Holomaxx v. MSFT and Yahoo
I mentioned way back in January that Yahoo had filed a motion to dismiss the case against Holomaxx. Microsoft filed a motion to dismiss around that time, although I didn’t mention it here.
And, of course, Holomaxx filed a motion in opposition in both the Microsoft case and the Yahoo case. Nothing terribly interesting here, about what you’d expect to read.
On March 11 the judge ruled on both motions to dismiss and in both cases ruled that the case was dismissed. He did, however, give leave for the complaints to be amended in the future.
As I expected the Judge agreed that MSFT and Yahoo have protection under the CDA. First, the court made it clear that providers are allowed wide leeway in determining what is objectionable to their customers.
No court has articulated specific, objective criteria to be used in assessing whether a provider’s subjective determination of what is “objectionable” is protected by §230(c)(2). In e360 Insight, LLC v. Comcast Corp., 546 F.Supp.2d 605, 608 (N.D. Ill. 2008), the court concluded that virtually total deference to provider’s subjective determination is appropriate.
Then the court points out that to overcome the “good faith” provision of the CDA that Holomaxx must show how Microsoft is acting in bad faith. The court found no examples of that in Holomaxx’s pleadings. The court also determined that it was counter to the CDA for ISPs to explain exactly how to get around filters.
Holomaxx alleges no facts in support of its conclusory claim that Microsoft’s filtering program is faulty, nor does it identify an objective industry standard that Microsoft fails to meet. While it suggests that Microsoft is “[p]ossibly seeking to cut costs in its service to its free email service” and alleges based on information and belief that Microsoft profits from requiring senders to join “whitelists,” (Compl. ¶¶ 20-22), it offers no factual support for these allegations. Nor does Holomaxx cite any legal authority for its claim that Microsoft has a duty to discuss in detail its reasons for blocking Holomaxx’s communications or to provide a remedy for such blocking. Indeed, imposing such a duty would be inconsistent with the intent of Congress to “remove disincentives for the development and utilization of blocking and filtering technologies.” 47 U.S.C. § 230 (b)(4).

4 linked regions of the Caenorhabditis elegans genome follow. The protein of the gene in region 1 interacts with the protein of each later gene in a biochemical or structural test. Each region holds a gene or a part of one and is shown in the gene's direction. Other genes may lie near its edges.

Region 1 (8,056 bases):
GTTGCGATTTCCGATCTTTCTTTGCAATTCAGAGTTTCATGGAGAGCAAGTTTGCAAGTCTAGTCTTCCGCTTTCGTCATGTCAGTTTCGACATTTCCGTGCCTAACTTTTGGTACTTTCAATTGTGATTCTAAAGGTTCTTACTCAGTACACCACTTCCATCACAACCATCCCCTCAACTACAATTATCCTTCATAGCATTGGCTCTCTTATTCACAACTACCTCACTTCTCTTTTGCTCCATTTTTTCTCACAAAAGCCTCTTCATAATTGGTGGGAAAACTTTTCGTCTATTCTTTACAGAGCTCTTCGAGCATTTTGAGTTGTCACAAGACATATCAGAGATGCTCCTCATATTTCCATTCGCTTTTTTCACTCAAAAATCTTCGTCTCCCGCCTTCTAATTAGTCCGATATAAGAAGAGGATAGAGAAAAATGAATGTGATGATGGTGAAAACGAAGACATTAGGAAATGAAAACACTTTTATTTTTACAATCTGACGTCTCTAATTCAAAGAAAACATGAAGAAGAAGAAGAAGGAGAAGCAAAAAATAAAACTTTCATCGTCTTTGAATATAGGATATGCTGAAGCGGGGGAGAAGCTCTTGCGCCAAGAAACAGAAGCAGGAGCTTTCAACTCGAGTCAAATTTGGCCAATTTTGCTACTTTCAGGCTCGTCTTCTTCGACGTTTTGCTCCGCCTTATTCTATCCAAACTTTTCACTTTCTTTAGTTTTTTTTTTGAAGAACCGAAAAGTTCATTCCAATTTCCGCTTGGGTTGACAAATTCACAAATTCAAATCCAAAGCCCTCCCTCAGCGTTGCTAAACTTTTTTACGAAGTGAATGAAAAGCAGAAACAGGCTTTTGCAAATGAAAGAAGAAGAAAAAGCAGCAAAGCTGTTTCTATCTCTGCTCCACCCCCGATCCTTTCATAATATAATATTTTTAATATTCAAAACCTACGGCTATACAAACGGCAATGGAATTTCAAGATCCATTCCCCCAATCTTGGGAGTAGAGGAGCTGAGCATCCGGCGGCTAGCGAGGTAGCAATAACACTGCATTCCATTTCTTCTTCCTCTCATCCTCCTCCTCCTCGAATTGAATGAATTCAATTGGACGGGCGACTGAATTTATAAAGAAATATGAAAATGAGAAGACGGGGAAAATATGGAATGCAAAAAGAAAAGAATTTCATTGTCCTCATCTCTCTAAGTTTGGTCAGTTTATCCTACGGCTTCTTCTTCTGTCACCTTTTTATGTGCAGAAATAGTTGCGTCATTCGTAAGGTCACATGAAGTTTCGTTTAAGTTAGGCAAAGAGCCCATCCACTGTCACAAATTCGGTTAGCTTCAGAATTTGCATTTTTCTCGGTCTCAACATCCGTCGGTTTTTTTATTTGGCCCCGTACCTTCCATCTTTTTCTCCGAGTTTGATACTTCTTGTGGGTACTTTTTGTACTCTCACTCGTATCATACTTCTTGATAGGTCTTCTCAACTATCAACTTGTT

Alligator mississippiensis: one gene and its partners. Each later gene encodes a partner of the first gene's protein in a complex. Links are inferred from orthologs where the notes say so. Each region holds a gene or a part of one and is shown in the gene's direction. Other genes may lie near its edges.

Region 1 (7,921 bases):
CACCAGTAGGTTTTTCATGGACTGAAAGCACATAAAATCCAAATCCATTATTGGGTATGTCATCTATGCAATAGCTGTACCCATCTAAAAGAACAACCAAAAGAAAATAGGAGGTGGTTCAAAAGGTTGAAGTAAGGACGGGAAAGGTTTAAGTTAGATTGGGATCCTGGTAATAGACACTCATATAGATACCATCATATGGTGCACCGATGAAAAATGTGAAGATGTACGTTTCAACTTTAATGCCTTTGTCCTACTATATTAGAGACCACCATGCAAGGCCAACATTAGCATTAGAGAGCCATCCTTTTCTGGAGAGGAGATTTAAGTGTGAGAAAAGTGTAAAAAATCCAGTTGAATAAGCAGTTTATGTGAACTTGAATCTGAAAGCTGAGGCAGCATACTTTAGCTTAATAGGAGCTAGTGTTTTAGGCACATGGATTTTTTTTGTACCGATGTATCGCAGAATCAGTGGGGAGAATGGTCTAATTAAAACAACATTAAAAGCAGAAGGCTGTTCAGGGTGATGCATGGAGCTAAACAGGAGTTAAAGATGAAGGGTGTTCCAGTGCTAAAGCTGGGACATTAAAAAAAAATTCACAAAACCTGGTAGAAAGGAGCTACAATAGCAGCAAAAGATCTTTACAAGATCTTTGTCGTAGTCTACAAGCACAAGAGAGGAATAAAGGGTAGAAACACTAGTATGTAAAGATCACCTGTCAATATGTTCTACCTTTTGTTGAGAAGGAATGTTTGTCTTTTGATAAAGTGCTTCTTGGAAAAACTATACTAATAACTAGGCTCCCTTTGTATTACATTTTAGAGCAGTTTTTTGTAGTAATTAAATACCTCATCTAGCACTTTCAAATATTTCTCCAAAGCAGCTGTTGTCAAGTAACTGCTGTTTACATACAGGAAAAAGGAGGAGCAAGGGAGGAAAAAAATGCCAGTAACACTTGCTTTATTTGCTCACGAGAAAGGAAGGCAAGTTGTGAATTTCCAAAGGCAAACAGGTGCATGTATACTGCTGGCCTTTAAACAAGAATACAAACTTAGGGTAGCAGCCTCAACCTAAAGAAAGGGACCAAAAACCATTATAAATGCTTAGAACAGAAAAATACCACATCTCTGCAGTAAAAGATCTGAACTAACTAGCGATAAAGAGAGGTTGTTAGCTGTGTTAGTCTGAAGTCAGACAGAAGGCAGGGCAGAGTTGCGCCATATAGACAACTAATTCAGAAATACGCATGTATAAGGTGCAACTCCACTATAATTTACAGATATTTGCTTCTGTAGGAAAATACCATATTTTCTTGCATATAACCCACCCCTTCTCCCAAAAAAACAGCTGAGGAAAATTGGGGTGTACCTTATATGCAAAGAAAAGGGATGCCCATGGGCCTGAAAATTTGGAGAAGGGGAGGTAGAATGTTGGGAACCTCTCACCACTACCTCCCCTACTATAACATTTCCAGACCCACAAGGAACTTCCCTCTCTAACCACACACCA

The court concludes:
The first element of Microsoft’s affirmative defense under the CDA is not in dispute. While it is conceivable that Holomaxx could raise an issue of fact as to the second and third elements, it must provide significantly greater factual detail in order to do so. Accordingly, Holomaxx’s third, fourth, fifth, and sixth claims predicated on Microsoft’s filtering and blocking activities will be dismissed, with leave to amend.
If you want to know what the judge said in the Yahoo ruling, just replace all above instances of Microsoft with Yahoo.
The above counts focused on the filtering claims (3, 4, 5 and 6). Claim 1 was that the ISPs were violating the Federal wiretapping law and Claim 2 was that they were violating the stored communications act. In regards to both those counts the court ruled that there was no evidence presented for them to make a decision either way.
One minor side note that I did find a bit interesting was both Yahoo and Microsoft mentioned their user agreements in their motions to dismiss. Holomaxx objected to this reference independent of their objection to the motion to dismiss. Their argument was that mentioning the user agreements (and even including documentation and affidavits) was inappropriate and shouldn’t be included in the case. The judge ruled in Holomaxx’s favor on this point.
There was one extra claim count in the Microsoft complaint “False Light”. I think this was a count really directed at Return Path (originally a co-defendant of Microsoft). The judge ruled there was no false light and that claim was dismissed without leave to amend.
So, there you go. The cases are dismissed. I don’t know if Holomaxx will take this dismissal and move on or if they’ll amend the complaint and try again. Given how fast they dropped Ironport/Cisco and Return Path from the case, it may be that they’ll gratefully take this dismissal and move on.
Full text of the Yahoo Ruling
Full text of the Microsoft ruling